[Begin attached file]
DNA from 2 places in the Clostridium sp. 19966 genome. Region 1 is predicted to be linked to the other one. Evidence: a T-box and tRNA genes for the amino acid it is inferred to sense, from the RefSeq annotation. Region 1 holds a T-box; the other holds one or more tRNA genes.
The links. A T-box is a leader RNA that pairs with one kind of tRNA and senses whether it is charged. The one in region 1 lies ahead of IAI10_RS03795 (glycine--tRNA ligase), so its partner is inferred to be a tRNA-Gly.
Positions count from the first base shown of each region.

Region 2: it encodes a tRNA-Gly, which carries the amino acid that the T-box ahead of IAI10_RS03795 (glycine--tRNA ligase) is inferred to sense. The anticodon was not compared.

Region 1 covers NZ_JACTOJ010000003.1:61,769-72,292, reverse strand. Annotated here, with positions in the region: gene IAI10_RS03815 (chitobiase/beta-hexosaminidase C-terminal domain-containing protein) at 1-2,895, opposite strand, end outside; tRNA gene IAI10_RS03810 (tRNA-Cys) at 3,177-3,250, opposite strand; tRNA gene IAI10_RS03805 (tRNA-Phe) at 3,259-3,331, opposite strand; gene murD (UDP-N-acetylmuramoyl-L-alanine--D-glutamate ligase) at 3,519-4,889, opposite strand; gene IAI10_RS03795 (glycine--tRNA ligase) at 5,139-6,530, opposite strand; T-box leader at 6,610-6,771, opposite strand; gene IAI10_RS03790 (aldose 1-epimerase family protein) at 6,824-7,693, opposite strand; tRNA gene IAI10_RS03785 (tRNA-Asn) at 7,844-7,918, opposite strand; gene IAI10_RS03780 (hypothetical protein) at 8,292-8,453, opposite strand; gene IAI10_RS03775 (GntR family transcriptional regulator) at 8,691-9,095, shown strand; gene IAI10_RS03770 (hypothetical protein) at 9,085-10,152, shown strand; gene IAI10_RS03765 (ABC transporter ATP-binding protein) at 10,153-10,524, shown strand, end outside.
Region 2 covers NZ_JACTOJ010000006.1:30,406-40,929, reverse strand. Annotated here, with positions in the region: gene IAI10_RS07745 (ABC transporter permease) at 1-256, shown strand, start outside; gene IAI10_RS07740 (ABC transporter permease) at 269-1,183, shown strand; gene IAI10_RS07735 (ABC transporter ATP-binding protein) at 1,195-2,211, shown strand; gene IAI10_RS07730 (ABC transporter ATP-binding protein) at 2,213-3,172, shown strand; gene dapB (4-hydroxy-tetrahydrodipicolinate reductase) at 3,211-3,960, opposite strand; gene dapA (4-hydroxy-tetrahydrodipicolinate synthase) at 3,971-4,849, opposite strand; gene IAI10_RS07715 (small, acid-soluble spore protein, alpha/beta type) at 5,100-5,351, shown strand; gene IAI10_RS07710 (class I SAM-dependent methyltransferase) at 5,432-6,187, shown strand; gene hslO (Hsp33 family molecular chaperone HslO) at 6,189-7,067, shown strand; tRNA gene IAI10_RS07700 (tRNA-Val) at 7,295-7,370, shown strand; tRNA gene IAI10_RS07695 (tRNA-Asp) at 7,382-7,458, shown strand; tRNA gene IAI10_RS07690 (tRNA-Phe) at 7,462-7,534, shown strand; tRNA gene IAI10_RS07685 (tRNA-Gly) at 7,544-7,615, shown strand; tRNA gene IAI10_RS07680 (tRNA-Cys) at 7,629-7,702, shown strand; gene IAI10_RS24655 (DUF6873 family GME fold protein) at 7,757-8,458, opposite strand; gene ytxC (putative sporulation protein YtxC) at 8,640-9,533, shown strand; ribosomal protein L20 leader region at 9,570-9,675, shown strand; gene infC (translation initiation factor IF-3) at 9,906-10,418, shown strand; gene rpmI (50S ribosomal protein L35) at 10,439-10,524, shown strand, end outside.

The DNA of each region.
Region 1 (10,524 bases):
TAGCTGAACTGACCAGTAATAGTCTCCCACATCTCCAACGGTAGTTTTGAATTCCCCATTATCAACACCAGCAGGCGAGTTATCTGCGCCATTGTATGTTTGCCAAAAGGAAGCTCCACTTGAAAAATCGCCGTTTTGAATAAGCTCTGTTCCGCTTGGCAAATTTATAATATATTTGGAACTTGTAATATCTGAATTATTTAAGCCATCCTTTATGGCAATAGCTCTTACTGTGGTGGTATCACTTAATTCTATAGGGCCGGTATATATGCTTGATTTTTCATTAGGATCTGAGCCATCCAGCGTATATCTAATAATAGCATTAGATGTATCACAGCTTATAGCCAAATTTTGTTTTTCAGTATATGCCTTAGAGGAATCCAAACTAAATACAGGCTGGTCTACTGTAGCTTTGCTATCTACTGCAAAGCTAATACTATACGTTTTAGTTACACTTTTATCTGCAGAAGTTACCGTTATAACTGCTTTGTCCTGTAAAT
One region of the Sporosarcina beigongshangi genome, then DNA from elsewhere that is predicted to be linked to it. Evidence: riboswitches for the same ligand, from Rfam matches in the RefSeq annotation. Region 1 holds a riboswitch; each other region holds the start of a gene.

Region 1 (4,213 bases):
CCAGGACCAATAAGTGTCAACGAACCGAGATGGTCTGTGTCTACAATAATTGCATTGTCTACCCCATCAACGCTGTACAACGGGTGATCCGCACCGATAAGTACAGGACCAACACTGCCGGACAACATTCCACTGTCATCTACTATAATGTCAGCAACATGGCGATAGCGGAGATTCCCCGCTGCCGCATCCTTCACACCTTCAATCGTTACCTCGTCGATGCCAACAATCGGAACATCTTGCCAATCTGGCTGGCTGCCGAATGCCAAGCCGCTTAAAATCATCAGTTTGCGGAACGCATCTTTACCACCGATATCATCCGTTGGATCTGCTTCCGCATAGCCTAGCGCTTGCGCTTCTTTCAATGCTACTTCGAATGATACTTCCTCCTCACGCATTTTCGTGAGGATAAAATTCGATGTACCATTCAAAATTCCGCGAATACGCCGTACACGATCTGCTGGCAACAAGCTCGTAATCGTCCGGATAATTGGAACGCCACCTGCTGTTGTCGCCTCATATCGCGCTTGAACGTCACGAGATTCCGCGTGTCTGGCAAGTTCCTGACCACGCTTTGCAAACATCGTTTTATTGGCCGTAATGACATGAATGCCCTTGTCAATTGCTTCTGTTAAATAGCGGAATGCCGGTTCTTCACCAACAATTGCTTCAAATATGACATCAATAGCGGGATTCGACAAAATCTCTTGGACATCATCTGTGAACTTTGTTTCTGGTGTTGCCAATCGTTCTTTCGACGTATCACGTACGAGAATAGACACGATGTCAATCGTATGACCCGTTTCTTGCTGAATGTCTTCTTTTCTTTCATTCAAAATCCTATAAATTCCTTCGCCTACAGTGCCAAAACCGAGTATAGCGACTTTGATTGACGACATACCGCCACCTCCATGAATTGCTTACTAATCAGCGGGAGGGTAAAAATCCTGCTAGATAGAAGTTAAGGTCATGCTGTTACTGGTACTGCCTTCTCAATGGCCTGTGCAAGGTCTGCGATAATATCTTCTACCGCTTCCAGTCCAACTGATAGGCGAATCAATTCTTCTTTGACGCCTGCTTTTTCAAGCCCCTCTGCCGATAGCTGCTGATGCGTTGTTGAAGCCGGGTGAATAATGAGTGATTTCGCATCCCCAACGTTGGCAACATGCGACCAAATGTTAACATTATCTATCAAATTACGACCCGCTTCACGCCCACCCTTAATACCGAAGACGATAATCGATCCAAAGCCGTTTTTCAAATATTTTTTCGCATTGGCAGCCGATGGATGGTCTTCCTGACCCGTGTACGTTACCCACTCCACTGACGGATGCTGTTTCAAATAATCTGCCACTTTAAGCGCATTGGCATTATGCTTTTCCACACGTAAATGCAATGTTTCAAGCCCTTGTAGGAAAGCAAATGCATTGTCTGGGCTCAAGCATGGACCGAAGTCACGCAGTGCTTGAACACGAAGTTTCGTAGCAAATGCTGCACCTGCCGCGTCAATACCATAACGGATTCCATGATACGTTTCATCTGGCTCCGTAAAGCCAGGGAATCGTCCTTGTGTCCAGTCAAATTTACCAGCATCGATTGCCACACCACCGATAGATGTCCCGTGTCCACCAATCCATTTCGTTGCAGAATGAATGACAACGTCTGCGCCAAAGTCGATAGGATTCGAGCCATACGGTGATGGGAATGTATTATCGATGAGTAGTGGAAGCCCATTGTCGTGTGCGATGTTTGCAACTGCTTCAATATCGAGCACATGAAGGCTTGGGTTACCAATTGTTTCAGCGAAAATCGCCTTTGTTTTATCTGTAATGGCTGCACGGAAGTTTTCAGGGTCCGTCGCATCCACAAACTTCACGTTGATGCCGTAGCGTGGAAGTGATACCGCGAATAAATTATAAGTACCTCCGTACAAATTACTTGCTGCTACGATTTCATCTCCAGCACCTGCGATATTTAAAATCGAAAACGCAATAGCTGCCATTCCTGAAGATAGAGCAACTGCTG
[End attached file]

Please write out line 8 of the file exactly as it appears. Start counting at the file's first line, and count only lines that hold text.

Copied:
Region 1 (10,524 bases):